Meet Jazeera, a 27-year-old single mother of three. She lives in the heavily populated township of Ndirande in the city of Blantyre, Malawi. Jazeera describes herself as a strong, courageous woman who doesn’t give up easily – traits that served her well when two of her children became sick with typhoid the same month.
In October 2017, Jazeera’s ten-year-old daughter, Atupele, started feeling feverish with persistent severe headaches and a loss of appetite. Jazeera’s first thought was that Atupele might have malaria, given her symptoms. When Jazeera took Atupele to the local hospital, however, her malaria test was negative.
After the test came back negative, Jazeera was even more concerned. She had hoped the hospital would be able to determine what was causing her daughter’s illness. “It hurt that even after visiting the hospital, I could not know what was wrong with my child,” she said. With no diagnosis and effective treatment, Atupele continued to suffer. She had always dreamed of becoming a lawyer when she grew up, but she felt that dream slipping away as her illness caused her to miss three consecutive weeks of school and perform poorly in end-of-term exams.
With a negative malaria test and no improvement in Atupele’s health, Jazeera anxiously waited for results of an additional blood sample test ordered by the doctor. But while waiting for the results, Jazeera’s three-year-old son, Noordin, came down with the same symptoms as his sister. Suddenly, Jazeera had two sick children at home needing her constant care.
Jazeera finally found an answer when both of her children’s blood tests came back positive for typhoid. She finally knew what was wrong with her children and they could now be properly treated.
Atupele’s and Noordin’s experience is common in many typhoid-endemic countries in Africa and Asia. Typhoid disproportionately impacts young children and adolescents. As a result, the bacterial disease can greatly disrupt a child’s education. Additionally, as malaria and typhoid share similar symptoms, health providers often misdiagnose the two diseases with one another. This can delay proper diagnosis and treatment, which can then increase the risk of complications and contribute to drug resistance. Although a misdiagnosis delayed their treatment, Atupele and Noordin were lucky that they were able to get the proper treatment and fully recover. Typhoid takes more than 128,000 lives every year in endemic countries such as Malawi.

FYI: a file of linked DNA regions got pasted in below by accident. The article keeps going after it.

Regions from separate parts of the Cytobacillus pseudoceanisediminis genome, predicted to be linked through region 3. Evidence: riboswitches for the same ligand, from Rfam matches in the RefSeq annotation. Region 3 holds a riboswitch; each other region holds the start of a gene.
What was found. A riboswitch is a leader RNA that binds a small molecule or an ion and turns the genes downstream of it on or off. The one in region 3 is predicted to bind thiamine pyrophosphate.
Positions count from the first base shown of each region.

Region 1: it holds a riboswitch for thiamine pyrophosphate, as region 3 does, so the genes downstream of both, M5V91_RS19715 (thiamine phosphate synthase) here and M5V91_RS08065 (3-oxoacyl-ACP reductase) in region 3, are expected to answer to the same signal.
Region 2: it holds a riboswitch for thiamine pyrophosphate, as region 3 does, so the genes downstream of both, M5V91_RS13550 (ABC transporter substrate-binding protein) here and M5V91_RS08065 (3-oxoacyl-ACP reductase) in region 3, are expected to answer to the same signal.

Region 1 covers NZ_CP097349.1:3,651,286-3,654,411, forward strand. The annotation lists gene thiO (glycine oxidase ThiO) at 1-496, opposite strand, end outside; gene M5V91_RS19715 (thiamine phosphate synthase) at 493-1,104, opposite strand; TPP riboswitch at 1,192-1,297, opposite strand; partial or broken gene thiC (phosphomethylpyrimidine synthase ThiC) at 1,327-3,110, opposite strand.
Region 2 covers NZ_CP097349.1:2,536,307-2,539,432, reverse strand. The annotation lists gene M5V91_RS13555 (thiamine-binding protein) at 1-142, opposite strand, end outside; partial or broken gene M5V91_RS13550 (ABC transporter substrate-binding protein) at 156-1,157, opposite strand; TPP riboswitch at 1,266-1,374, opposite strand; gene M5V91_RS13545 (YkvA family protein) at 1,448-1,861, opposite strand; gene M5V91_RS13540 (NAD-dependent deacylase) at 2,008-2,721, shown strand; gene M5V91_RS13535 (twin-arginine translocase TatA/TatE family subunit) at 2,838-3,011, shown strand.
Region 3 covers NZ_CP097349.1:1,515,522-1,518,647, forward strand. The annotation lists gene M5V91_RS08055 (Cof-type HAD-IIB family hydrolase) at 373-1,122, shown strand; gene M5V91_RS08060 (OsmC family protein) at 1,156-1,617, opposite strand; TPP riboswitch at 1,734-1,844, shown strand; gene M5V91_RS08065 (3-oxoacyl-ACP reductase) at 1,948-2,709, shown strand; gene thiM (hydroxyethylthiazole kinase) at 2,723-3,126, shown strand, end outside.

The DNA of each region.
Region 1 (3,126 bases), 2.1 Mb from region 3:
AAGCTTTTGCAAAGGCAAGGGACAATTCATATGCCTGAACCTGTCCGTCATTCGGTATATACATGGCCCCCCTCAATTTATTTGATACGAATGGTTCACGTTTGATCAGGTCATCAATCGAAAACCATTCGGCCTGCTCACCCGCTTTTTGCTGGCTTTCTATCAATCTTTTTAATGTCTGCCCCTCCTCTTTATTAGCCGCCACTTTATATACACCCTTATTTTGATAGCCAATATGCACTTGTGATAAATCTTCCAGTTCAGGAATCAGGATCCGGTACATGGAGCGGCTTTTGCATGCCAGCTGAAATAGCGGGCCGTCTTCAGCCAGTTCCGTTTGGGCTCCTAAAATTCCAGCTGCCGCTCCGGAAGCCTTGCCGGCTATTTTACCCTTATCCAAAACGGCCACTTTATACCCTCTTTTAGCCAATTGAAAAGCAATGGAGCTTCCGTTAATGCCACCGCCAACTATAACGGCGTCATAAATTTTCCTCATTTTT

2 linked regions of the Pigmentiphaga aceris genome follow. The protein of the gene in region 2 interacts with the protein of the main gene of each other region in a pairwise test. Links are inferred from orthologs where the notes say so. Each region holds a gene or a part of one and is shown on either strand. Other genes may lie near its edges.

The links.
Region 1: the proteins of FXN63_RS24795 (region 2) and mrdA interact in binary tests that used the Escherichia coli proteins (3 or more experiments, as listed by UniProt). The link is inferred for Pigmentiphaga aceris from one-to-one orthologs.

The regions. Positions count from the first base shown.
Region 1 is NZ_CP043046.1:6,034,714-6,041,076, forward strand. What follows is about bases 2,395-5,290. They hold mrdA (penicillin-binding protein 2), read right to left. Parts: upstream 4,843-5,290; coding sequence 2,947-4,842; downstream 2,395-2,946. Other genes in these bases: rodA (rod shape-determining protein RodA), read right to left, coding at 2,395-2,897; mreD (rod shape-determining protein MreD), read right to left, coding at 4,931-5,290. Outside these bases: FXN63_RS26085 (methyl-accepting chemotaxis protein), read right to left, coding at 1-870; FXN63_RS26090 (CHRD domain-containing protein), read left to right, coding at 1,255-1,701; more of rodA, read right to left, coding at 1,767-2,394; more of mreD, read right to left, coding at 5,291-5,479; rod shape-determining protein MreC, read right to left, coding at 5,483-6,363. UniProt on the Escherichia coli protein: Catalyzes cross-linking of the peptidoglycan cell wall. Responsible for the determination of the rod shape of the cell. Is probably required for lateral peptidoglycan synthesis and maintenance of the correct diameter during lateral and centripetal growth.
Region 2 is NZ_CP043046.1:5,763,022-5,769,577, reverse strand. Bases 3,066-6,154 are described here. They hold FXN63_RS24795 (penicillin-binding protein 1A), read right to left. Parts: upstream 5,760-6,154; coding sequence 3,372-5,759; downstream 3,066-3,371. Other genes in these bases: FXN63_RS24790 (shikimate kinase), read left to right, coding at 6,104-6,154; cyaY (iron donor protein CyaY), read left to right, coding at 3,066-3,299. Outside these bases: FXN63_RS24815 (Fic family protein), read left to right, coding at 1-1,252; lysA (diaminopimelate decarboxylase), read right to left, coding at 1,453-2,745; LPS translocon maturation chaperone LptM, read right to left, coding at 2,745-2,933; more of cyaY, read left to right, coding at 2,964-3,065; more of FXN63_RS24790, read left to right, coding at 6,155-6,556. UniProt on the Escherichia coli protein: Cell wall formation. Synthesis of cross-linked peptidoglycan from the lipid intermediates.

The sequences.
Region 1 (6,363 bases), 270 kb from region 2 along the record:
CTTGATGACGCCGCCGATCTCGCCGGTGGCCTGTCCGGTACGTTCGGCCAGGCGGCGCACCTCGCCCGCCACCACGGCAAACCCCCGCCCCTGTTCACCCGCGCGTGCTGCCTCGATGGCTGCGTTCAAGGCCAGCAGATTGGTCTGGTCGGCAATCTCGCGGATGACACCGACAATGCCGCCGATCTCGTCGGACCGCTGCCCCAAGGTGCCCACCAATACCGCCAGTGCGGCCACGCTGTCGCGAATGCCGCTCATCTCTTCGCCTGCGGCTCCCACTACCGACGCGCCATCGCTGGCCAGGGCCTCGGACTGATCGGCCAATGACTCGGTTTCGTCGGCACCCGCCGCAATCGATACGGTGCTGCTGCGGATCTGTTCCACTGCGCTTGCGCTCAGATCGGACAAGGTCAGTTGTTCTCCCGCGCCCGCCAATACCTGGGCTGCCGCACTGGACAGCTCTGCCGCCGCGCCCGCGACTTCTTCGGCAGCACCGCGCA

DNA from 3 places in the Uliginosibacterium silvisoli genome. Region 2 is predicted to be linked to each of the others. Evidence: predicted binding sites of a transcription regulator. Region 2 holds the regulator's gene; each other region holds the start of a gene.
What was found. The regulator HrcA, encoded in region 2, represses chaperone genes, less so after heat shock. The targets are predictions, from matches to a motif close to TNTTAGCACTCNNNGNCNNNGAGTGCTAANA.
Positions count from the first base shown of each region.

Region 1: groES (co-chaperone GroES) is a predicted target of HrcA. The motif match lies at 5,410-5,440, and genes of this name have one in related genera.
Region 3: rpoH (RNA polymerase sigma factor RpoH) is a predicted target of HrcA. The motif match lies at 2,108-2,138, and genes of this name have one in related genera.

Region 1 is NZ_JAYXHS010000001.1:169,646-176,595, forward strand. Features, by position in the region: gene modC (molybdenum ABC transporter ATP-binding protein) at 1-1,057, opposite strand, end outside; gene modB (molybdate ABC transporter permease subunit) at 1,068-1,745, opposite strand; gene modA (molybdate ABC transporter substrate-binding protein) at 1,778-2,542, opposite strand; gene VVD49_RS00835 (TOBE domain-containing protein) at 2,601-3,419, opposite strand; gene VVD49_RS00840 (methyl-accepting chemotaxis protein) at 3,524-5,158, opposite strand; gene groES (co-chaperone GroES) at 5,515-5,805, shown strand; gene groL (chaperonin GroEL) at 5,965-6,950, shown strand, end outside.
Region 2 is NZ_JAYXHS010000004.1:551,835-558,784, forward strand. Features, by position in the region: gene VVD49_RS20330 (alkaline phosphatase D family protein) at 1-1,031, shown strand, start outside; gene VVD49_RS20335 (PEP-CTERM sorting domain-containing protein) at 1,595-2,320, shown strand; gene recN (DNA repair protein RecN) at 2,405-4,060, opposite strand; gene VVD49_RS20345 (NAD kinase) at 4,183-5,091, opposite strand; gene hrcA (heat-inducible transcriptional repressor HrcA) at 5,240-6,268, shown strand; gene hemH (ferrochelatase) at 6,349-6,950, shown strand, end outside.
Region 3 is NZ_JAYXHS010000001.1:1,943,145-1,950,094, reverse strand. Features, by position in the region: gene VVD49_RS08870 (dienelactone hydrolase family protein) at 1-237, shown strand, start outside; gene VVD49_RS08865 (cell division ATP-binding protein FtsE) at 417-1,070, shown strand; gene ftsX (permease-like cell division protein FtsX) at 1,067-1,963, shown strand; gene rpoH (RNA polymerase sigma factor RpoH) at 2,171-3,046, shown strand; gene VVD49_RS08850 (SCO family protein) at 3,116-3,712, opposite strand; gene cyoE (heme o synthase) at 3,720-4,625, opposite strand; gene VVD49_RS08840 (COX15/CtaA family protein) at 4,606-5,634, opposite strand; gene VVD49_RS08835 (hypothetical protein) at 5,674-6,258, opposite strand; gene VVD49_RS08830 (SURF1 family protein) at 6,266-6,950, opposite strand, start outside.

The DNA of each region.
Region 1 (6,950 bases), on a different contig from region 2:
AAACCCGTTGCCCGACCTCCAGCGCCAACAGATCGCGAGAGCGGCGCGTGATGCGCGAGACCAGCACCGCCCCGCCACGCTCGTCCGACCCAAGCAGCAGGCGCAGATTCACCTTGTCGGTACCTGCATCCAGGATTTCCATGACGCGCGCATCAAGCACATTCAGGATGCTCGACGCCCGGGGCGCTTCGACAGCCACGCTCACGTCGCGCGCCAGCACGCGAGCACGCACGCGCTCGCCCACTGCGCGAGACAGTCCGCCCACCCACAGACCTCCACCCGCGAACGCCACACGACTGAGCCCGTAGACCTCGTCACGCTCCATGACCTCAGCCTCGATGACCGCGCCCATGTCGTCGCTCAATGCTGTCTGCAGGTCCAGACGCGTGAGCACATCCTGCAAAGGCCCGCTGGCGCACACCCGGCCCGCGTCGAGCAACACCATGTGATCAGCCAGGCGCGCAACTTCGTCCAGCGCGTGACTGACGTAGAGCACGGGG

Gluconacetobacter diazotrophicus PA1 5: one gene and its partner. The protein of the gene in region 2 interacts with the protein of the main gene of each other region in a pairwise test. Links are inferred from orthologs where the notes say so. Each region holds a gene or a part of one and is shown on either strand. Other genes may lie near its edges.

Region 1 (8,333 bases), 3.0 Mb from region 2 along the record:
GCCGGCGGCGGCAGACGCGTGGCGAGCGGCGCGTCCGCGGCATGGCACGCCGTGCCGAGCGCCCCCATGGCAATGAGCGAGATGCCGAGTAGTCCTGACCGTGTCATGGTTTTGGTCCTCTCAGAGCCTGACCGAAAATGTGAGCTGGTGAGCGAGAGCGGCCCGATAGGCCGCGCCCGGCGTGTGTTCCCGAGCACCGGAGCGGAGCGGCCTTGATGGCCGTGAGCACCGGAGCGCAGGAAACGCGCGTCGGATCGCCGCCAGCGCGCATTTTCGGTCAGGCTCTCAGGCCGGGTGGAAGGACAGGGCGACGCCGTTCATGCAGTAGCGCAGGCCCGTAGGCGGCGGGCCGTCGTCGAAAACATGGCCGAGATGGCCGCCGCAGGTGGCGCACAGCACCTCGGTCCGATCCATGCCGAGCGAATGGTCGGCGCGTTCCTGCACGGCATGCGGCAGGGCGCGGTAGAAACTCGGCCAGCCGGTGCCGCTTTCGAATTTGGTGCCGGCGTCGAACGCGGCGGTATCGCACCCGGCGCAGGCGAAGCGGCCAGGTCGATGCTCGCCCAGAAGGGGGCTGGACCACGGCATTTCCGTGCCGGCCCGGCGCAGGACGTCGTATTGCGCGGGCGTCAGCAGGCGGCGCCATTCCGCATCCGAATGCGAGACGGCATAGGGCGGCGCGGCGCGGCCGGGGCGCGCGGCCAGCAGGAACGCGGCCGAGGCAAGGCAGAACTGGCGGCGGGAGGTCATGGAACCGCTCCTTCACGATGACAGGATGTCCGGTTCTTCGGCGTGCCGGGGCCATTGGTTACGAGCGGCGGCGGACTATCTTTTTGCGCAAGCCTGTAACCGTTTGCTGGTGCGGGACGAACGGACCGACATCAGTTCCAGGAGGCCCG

There are ways to prevent children from sharing Atuplele’s and Noordin’s experience. There are vaccines that provide protection against typhoid. If Atuplele and Noordin had access to such vaccines, they could have been protected against illness in the first place, but those typhoid vaccines are not utilized widely. Once they were sick, the development of a more cost-effective rapid diagnostic test could have sped up access to appropriate treatment and gotten the children back to school faster.
There is hope for future children in Malawi. The new typhoid conjugate vaccine provides more effective and longer-lasting protection than previous typhoid vaccines. It isn’t available yet to the people who need it most, such as Jazeera and her children, but it might soon be. Gavi, the Vaccine Alliance, has allocated funding to support countries in their efforts to introduce typhoid conjugate vaccines. The governments of several African and Asian countries are working toward introduction to save lives and prevent suffering.
Photos and reporting by Thoko Chikondi/Sabin Vaccine Institute. This post is part of Stories of Typhoid, a series sharing the impact of typhoid on families in endemic countries.